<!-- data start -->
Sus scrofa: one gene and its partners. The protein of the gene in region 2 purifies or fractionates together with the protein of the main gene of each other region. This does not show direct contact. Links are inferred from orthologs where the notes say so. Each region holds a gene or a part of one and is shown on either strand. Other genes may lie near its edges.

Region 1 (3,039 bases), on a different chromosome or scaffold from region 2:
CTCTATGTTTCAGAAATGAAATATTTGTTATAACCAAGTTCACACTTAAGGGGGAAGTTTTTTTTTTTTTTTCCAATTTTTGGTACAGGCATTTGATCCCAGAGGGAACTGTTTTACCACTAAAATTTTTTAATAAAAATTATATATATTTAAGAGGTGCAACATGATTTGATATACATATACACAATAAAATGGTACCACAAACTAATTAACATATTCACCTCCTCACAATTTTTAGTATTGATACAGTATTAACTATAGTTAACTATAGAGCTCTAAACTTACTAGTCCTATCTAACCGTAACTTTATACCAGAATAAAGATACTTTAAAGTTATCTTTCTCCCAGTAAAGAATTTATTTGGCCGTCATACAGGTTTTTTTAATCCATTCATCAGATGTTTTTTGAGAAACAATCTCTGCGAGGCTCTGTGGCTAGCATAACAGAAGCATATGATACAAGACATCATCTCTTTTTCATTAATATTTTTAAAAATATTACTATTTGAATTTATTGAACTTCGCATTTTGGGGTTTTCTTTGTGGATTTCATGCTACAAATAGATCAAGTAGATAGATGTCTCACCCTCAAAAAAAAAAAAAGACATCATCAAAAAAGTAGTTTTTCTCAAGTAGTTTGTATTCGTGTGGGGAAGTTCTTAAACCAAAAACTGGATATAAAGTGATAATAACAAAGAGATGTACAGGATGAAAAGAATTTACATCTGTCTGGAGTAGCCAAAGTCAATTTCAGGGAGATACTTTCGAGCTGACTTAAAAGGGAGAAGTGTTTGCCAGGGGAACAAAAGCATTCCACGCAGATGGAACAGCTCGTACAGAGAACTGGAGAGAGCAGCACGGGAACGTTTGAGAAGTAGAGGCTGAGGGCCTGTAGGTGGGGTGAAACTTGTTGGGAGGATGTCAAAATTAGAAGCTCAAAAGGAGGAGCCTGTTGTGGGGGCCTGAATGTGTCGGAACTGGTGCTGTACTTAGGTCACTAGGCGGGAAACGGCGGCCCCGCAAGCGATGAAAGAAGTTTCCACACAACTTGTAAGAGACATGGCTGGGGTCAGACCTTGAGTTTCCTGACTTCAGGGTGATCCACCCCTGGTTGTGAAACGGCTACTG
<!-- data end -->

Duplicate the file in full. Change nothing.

Sus scrofa: one gene and its partners. The protein of the gene in region 2 purifies or fractionates together with the protein of the main gene of each other region. This does not show direct contact. Links are inferred from orthologs where the notes say so. Each region holds a gene or a part of one and is shown on either strand. Other genes may lie near its edges.

Region 1 (3,039 bases), on a different chromosome or scaffold from region 2:
CTCTATGTTTCAGAAATGAAATATTTGTTATAACCAAGTTCACACTTAAGGGGGAAGTTTTTTTTTTTTTTTCCAATTTTTGGTACAGGCATTTGATCCCAGAGGGAACTGTTTTACCACTAAAATTTTTTAATAAAAATTATATATATTTAAGAGGTGCAACATGATTTGATATACATATACACAATAAAATGGTACCACAAACTAATTAACATATTCACCTCCTCACAATTTTTAGTATTGATACAGTATTAACTATAGTTAACTATAGAGCTCTAAACTTACTAGTCCTATCTAACCGTAACTTTATACCAGAATAAAGATACTTTAAAGTTATCTTTCTCCCAGTAAAGAATTTATTTGGCCGTCATACAGGTTTTTTTAATCCATTCATCAGATGTTTTTTGAGAAACAATCTCTGCGAGGCTCTGTGGCTAGCATAACAGAAGCATATGATACAAGACATCATCTCTTTTTCATTAATATTTTTAAAAATATTACTATTTGAATTTATTGAACTTCGCATTTTGGGGTTTTCTTTGTGGATTTCATGCTACAAATAGATCAAGTAGATAGATGTCTCACCCTCAAAAAAAAAAAAAGACATCATCAAAAAAGTAGTTTTTCTCAAGTAGTTTGTATTCGTGTGGGGAAGTTCTTAAACCAAAAACTGGATATAAAGTGATAATAACAAAGAGATGTACAGGATGAAAAGAATTTACATCTGTCTGGAGTAGCCAAAGTCAATTTCAGGGAGATACTTTCGAGCTGACTTAAAAGGGAGAAGTGTTTGCCAGGGGAACAAAAGCATTCCACGCAGATGGAACAGCTCGTACAGAGAACTGGAGAGAGCAGCACGGGAACGTTTGAGAAGTAGAGGCTGAGGGCCTGTAGGTGGGGTGAAACTTGTTGGGAGGATGTCAAAATTAGAAGCTCAAAAGGAGGAGCCTGTTGTGGGGGCCTGAATGTGTCGGAACTGGTGCTGTACTTAGGTCACTAGGCGGGAAACGGCGGCCCCGCAAGCGATGAAAGAAGTTTCCACACAACTTGTAAGAGACATGGCTGGGGTCAGACCTTGAGTTTCCTGACTTCAGGGTGATCCACCCCTGGTTGTGAAACGGCTACTG